Making assumptions about lead times can come at a cost.
So here you are, recipe done, packaging done, ingredients identified and tested, shelf life completed, product sold in! You are approaching your first production run with confidence. What could possibly go wrong! …and then you place your ingredient orders, only to be told by a supplier that an ingredient will take twice as long to arrive than you expected. “But I deliberately chose an off the shelf ingredient” you say, “Ah! even those need to be planned into production and have materials sourced” your supplier says.
I have seen this happen time and again. Often, the assumption is that if trial quantities arrived quickly so too will large quantities. Easy mistake to make. Trial quantities are often made on bench or pilot scale (this is a blog in itself) and do not require being scheduled into a busy production plan. Or it could be that you were late signing a contract with a supplier and as a result they had not placed orders for key raw materials. Or maybe some of the materials are seasonal. Or the supplier had mentioned it in an email that was lost in cyber space. There can be a myriad of reasons , but there is only one course of action:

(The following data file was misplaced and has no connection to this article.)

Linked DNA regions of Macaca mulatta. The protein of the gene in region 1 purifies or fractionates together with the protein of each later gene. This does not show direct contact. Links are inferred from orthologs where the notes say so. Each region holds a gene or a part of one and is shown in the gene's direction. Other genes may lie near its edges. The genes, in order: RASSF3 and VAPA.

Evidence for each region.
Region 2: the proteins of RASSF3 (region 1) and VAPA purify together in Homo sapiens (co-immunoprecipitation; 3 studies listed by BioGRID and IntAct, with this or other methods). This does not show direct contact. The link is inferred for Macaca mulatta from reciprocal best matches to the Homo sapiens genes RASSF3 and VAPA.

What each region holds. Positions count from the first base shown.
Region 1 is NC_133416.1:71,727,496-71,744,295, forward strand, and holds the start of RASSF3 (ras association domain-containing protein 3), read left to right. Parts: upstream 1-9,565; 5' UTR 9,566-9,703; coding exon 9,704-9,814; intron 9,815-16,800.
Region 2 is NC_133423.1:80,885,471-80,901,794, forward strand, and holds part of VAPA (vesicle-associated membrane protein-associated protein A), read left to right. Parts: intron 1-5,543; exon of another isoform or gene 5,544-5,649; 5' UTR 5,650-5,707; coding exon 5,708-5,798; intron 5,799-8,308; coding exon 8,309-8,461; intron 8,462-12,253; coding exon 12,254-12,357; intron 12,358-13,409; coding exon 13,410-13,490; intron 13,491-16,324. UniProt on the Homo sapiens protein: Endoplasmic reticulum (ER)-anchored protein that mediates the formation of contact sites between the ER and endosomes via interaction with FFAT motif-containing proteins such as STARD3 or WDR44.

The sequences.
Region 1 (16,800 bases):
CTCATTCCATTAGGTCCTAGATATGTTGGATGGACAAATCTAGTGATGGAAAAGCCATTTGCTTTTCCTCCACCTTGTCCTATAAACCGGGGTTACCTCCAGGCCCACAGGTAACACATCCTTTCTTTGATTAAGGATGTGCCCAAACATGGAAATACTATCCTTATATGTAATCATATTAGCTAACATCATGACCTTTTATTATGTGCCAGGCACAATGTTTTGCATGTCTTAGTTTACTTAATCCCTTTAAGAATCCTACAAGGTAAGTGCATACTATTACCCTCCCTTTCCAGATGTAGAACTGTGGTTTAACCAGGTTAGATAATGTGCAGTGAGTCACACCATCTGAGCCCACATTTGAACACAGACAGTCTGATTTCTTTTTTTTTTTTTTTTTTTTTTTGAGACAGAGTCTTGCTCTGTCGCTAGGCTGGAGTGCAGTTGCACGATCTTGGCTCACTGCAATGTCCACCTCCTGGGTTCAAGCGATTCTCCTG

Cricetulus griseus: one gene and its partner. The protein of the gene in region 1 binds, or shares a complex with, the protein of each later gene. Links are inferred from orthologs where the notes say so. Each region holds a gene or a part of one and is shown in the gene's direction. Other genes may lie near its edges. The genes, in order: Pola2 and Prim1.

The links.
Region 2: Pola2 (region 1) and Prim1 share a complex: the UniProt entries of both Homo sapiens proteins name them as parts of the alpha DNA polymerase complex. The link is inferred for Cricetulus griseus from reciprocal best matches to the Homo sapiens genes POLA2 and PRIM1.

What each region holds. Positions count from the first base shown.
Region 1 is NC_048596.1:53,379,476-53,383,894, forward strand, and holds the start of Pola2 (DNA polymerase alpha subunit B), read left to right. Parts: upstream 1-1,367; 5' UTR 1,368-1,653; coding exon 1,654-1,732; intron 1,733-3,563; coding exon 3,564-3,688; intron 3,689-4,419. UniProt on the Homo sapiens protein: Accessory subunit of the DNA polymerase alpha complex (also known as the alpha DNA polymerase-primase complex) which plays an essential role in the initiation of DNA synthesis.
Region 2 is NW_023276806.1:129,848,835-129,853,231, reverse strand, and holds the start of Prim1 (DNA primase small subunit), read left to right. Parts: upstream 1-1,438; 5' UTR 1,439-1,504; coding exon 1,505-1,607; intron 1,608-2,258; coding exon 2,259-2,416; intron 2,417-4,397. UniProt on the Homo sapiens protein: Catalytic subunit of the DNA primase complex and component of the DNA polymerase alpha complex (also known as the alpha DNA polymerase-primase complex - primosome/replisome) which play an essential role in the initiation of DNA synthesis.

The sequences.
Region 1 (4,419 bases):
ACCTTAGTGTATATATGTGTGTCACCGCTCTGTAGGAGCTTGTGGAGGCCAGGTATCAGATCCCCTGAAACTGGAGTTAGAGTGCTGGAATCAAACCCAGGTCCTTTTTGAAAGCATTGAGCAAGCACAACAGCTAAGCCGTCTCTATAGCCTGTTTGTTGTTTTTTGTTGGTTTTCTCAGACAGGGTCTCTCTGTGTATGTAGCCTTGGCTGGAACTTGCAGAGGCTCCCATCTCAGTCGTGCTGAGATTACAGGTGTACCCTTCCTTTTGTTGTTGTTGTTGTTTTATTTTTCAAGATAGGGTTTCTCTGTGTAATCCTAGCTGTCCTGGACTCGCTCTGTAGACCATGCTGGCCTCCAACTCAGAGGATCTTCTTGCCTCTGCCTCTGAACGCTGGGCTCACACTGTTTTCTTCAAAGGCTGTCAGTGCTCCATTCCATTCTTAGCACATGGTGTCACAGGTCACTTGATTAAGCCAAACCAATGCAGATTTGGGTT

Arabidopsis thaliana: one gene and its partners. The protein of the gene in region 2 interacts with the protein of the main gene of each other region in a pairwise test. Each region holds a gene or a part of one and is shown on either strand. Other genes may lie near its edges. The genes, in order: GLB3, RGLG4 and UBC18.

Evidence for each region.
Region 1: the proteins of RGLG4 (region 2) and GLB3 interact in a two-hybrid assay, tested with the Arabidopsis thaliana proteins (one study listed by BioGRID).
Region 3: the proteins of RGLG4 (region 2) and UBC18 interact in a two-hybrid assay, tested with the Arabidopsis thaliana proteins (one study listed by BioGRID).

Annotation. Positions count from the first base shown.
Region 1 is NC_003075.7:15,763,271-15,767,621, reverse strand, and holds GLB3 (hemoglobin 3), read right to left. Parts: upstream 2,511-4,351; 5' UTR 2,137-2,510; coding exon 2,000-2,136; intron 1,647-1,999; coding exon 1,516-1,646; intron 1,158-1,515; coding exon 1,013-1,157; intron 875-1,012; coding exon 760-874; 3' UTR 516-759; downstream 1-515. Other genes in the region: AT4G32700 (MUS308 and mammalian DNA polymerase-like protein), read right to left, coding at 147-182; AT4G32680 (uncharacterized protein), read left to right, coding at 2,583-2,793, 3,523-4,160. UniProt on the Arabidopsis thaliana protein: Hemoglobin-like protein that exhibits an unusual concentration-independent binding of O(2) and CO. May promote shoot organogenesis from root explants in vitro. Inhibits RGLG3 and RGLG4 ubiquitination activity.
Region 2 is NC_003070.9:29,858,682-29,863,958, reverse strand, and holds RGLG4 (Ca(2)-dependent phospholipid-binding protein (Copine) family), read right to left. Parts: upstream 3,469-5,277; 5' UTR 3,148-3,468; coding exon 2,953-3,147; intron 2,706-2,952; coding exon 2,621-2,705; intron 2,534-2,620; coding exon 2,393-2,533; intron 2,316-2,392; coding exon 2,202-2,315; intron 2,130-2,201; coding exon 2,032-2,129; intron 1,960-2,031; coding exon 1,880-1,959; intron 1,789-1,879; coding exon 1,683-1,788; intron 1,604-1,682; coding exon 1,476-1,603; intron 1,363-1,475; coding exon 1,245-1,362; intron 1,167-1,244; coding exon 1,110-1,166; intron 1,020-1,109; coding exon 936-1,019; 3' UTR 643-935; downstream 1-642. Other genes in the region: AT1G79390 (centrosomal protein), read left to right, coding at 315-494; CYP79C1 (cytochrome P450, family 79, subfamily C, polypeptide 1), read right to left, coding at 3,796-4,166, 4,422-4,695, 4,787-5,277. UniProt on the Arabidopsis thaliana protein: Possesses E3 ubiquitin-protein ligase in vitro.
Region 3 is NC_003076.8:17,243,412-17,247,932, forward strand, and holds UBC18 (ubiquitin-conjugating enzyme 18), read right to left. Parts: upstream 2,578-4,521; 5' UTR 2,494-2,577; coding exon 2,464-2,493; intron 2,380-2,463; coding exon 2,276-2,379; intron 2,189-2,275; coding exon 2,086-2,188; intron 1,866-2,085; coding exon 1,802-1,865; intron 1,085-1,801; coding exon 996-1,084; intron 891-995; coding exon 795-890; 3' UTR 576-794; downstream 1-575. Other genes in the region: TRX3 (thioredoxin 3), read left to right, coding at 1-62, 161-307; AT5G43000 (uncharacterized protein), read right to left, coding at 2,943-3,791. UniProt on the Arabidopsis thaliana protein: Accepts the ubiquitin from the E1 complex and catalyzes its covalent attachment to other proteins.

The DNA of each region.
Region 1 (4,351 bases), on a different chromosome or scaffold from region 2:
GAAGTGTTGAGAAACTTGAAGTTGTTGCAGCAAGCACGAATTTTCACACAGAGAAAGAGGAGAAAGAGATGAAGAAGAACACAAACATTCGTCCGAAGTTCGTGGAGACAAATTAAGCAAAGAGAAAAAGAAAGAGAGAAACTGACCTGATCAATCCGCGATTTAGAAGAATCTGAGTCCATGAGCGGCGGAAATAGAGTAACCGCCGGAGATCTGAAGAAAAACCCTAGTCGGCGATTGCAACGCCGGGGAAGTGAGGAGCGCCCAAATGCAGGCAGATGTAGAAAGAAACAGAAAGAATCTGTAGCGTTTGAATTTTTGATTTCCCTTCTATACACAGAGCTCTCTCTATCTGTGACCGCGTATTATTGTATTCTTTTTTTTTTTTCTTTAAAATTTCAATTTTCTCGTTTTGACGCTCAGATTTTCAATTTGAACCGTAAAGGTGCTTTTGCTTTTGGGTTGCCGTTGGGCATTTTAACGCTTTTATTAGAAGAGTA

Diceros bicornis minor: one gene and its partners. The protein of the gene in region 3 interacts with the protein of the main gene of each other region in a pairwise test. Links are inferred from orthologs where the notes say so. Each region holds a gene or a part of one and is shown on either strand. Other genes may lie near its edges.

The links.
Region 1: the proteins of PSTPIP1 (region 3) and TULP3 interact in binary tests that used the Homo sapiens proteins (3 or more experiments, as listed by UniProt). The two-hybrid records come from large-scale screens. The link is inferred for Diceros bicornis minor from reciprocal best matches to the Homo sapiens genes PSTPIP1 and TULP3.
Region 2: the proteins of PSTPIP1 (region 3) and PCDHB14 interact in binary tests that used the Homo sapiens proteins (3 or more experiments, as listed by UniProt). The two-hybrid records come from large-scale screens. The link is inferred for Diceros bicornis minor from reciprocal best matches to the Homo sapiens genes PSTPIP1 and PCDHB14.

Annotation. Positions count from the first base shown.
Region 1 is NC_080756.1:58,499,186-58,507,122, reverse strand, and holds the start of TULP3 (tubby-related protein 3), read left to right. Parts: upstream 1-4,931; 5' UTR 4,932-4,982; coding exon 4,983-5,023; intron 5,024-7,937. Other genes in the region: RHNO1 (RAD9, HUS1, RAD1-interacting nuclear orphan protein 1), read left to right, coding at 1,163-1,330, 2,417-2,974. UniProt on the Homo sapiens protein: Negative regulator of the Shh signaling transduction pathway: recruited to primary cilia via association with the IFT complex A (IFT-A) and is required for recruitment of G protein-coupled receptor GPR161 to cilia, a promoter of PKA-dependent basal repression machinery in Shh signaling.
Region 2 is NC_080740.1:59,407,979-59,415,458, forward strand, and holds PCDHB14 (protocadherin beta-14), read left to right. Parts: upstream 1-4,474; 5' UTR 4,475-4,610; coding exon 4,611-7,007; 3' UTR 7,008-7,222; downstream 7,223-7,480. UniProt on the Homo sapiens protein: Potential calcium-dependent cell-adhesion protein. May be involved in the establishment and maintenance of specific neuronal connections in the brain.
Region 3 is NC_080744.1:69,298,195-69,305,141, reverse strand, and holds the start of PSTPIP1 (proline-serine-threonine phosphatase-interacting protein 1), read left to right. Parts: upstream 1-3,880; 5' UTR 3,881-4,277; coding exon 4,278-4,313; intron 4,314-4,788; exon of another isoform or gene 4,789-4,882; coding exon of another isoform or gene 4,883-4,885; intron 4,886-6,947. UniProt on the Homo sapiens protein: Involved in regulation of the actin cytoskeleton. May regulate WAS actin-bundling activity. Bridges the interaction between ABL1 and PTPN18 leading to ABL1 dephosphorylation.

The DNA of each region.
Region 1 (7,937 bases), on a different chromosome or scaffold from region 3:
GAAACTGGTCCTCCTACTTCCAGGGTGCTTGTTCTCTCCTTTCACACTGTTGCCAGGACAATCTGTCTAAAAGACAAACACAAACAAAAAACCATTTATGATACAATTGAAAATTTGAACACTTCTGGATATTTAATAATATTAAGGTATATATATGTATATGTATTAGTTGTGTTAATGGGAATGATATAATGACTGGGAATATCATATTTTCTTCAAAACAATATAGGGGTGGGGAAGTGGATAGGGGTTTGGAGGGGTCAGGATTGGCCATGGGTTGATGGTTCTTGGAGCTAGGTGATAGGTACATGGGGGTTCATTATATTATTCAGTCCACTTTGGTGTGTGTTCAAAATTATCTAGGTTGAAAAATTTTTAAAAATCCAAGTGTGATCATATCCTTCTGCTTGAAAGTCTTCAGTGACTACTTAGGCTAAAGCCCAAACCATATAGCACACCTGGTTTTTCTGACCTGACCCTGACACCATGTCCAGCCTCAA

Are you Launch Ready?
Knowing whether you have checked all the necessary boxes before launching your product(s) is vital.
How to avoid Lead Time problems:
- Ask your suppliers (this goes for packaging, too by the way) about their lead times and the ordering process, as soon as an ingredient looks promising.
- Book regular reviews with them at least a couple of months before production, so you keep each other up to date with the project.
- Capture everything in your project timeline.
- Check whether there are any raw materials that the supplier needs to order and have in stock. What is their lead time?
- Have you got dual supply for critical ingredients?
- Above all, dedicate time and energy to develop an open and transparent relationship with your suppliers.